Hospitals: not always the cure

By Brittany Liberatore
February 1, 2007

Meghan Hurley

Ninety thousand Americans a year die from infections that they picked up from unsanitary hospitals, according to the AARP Bulletin. Hospital infections have become the eighth leading cause of death in this country. Hospitals have become a major source of infection.

One out of 20 people who enter a U.S. hospital leaves with more than just a visit with a sick friend or a successful surgery; they sometimes receive an added bonus, an infection. Not every hospital infection is fatal. However, the infections have the ability to halt recovery and some require another stay in the hospital for medical care, which may include intravenous antibiotics or surgery.

“I’m outraged by this,” Justina Johnson, a junior English and communication major, said. Johnson, like many people, has loved ones who are in the hospital and after learning about the number of people who fall ill to hospital infections she was concerned.

Johnson said, “When you go to a hospital you are supposed to be safe; it’s supposed to be the most sanitary place.”

In Pennsylvania approximately 19,000 hospital infections were acquired during 2005. This is a 63 percent increase from the 11,600 cases of infection in 2004, according to a report by the Pennsylvania Health Care Cost Containment Council. Pennsylvania has become the first state to gather this infection data from the hospitals throughout the state.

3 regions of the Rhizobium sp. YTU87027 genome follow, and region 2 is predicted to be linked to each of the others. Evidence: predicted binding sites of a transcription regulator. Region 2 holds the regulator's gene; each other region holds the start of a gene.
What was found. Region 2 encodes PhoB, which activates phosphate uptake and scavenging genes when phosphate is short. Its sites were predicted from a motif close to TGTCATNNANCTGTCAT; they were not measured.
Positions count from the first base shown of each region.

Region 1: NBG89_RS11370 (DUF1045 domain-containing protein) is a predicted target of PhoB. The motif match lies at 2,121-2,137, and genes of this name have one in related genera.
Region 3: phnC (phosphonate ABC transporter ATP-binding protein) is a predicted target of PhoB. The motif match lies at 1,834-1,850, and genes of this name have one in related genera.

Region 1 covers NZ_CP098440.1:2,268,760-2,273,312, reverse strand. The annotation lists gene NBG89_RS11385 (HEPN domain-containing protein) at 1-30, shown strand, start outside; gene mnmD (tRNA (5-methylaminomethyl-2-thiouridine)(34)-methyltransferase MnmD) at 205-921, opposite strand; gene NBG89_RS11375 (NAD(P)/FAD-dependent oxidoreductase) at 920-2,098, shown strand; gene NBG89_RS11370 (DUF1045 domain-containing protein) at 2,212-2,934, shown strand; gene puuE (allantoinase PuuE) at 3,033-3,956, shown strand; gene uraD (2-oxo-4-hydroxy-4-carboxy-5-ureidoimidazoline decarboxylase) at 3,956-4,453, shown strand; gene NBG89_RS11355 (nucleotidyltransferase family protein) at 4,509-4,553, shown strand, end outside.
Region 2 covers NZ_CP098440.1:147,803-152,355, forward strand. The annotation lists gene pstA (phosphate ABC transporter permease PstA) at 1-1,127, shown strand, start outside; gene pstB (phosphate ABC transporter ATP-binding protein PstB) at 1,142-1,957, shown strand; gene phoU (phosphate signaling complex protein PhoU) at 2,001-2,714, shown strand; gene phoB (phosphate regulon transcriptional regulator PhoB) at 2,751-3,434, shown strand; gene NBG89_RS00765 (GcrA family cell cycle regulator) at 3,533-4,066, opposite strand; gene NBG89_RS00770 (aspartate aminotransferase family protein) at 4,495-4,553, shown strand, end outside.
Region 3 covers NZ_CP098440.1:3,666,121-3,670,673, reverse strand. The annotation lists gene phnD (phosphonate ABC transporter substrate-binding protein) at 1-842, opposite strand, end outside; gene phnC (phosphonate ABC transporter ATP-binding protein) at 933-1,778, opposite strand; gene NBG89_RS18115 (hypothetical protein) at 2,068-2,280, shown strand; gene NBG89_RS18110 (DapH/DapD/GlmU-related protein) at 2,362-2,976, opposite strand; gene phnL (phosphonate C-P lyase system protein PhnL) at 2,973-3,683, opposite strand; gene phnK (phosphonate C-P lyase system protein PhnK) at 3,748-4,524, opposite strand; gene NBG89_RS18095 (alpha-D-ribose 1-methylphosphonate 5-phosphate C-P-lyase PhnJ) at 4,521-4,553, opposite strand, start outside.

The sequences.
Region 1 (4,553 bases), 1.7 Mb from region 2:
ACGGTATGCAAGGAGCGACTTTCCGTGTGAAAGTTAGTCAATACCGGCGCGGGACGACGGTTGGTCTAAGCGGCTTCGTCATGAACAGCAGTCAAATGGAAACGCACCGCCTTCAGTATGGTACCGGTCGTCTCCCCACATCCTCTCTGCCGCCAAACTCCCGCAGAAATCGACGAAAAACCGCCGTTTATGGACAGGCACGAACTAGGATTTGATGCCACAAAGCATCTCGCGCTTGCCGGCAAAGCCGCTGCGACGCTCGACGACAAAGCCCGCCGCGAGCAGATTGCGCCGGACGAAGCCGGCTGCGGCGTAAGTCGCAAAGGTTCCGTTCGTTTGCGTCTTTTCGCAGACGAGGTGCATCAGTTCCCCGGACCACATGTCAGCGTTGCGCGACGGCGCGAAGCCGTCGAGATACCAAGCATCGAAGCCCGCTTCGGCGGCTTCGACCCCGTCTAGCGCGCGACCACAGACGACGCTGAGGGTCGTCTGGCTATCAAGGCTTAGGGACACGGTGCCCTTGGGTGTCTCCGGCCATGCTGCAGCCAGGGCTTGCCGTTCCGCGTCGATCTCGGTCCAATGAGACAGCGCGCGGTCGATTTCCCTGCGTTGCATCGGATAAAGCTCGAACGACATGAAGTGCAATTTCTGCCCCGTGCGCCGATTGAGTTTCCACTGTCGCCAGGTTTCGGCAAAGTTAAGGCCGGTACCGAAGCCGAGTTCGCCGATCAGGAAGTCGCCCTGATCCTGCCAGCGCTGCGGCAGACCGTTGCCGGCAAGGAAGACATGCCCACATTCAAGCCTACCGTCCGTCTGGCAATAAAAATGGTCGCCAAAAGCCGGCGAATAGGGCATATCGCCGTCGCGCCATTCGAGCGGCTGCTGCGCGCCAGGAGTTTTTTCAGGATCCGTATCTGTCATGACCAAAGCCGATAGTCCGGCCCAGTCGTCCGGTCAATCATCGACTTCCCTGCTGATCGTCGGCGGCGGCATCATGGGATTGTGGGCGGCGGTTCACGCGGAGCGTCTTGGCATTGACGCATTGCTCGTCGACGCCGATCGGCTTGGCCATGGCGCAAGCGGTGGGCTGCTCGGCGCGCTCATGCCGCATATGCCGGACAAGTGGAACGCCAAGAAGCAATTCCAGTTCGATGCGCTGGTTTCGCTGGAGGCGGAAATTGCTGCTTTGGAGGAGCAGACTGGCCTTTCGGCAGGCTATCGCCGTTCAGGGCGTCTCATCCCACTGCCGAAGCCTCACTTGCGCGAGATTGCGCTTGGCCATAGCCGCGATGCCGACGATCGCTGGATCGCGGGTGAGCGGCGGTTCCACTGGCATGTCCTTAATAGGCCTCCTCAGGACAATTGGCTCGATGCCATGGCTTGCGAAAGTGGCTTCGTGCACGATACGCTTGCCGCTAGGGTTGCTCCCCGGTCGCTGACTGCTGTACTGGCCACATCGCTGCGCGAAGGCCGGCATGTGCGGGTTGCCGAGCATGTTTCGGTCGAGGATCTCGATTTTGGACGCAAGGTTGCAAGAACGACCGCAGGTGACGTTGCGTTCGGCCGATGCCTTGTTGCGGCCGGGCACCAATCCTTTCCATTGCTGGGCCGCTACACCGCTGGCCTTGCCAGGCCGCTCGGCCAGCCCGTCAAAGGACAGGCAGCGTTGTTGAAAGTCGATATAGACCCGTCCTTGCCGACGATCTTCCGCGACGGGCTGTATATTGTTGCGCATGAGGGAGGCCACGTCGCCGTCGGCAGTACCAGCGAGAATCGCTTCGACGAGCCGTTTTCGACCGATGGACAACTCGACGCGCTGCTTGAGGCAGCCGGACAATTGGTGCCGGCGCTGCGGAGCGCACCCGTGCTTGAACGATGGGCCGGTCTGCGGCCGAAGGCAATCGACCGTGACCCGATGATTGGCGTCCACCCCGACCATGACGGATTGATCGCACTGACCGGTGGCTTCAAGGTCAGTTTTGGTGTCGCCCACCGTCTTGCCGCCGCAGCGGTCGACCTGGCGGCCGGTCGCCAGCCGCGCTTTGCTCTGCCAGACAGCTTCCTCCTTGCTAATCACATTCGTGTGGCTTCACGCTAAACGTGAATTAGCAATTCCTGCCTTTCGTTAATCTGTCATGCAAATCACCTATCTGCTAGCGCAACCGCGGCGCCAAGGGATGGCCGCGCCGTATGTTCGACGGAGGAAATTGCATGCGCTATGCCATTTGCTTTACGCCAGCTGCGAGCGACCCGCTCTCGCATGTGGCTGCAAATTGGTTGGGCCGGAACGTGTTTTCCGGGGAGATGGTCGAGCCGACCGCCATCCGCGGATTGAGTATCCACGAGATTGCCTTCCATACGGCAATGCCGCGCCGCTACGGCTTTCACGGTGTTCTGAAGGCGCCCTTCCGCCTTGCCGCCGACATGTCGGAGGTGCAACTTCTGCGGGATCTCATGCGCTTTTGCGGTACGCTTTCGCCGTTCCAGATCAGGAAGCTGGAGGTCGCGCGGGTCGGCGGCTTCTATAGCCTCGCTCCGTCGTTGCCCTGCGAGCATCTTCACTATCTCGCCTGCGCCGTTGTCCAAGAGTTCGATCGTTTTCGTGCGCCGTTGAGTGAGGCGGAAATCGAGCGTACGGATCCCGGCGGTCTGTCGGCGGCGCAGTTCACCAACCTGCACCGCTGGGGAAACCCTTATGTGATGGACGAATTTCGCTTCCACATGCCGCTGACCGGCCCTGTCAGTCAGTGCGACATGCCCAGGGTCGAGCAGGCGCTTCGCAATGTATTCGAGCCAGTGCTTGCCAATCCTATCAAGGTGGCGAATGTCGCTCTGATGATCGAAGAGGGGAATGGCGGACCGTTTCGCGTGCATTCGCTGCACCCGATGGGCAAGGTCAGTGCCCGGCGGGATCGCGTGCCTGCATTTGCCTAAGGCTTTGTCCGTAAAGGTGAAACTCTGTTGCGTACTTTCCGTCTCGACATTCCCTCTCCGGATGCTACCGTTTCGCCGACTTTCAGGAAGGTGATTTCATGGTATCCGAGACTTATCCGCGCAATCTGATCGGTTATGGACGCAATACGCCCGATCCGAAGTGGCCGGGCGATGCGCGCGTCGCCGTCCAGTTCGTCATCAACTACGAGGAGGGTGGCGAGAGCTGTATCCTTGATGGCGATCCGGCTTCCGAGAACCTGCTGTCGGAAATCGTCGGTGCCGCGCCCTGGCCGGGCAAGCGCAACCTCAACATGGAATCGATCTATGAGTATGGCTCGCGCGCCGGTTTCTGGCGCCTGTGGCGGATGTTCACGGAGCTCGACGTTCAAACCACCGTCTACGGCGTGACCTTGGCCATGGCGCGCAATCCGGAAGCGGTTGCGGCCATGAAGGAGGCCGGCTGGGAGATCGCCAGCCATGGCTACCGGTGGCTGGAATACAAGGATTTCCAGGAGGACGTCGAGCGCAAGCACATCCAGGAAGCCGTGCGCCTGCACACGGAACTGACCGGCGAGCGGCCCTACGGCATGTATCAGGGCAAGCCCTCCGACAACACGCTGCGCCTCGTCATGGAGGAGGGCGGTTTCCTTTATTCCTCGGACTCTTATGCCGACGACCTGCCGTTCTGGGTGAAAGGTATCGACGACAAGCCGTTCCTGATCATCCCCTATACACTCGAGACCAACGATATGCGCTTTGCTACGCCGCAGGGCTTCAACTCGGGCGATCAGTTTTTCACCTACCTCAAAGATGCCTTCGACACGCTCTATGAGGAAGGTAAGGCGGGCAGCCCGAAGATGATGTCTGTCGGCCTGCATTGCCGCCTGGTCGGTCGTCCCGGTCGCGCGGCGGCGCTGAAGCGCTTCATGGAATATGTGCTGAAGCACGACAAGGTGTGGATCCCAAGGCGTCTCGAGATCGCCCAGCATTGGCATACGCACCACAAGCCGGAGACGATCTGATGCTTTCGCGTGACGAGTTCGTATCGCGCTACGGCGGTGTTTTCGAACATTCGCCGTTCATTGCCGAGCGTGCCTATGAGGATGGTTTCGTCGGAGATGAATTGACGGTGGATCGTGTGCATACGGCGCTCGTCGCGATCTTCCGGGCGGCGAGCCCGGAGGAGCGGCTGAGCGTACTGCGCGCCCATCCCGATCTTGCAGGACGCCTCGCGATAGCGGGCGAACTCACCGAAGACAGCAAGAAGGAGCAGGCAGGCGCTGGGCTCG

“I guess that sometimes things don’t get cleaned properly and some hospitals are understaffed so things just don’t get done,” Bernadette Dolan, a sophomore business major, said. Dolan, although aware that people do acquire infections from hospitals, was surprised to learn how extreme the situation was.

Although there is an increase in the amount of hospitals that are recognizing the problem of infection and working to decrease the percentage of people who fall ill, it is harder as the time passes because more and more illnesses have become resistant to antibiotics. In 2004, 63 percent of staph germs were resistant to drugs, an extremely large increase compared to the mere two percent that had developed a resistance in 1974, according to the AARP Bulletin.

Over time there has been an increased awareness about hospital infections. The Committee to Reduce Infection Deaths is a non-profit organization, whose main goal is to supply cleaner hospital care to all patients. RID is motivated to reach out to hospitals to create awareness about the risk of hospital infection and not only educate doctors and hospital staff on how to prevent infections but also the financial side of the situation. It is estimated that hospital infections add $30.5 billion to the U.S. heath care cost each year, according to RID’s website.

“The money that is added to the health care costs because of hospital infections could be used for other programs, like Medicare or Medicaid,” Cristina Romano, a senior philosophy major, said.

Along with creating committees, informing patients and educating hospitals on taking precaution, there are many things patients can do to protect themselves. To help avoid hospital infections patients are urged to wash their hands frequently, remind doctors and nurses to do the same, ask to be prescribed antibiotics before surgery and ask any visitors to stay away if they are sick.

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Brittany Liberatore

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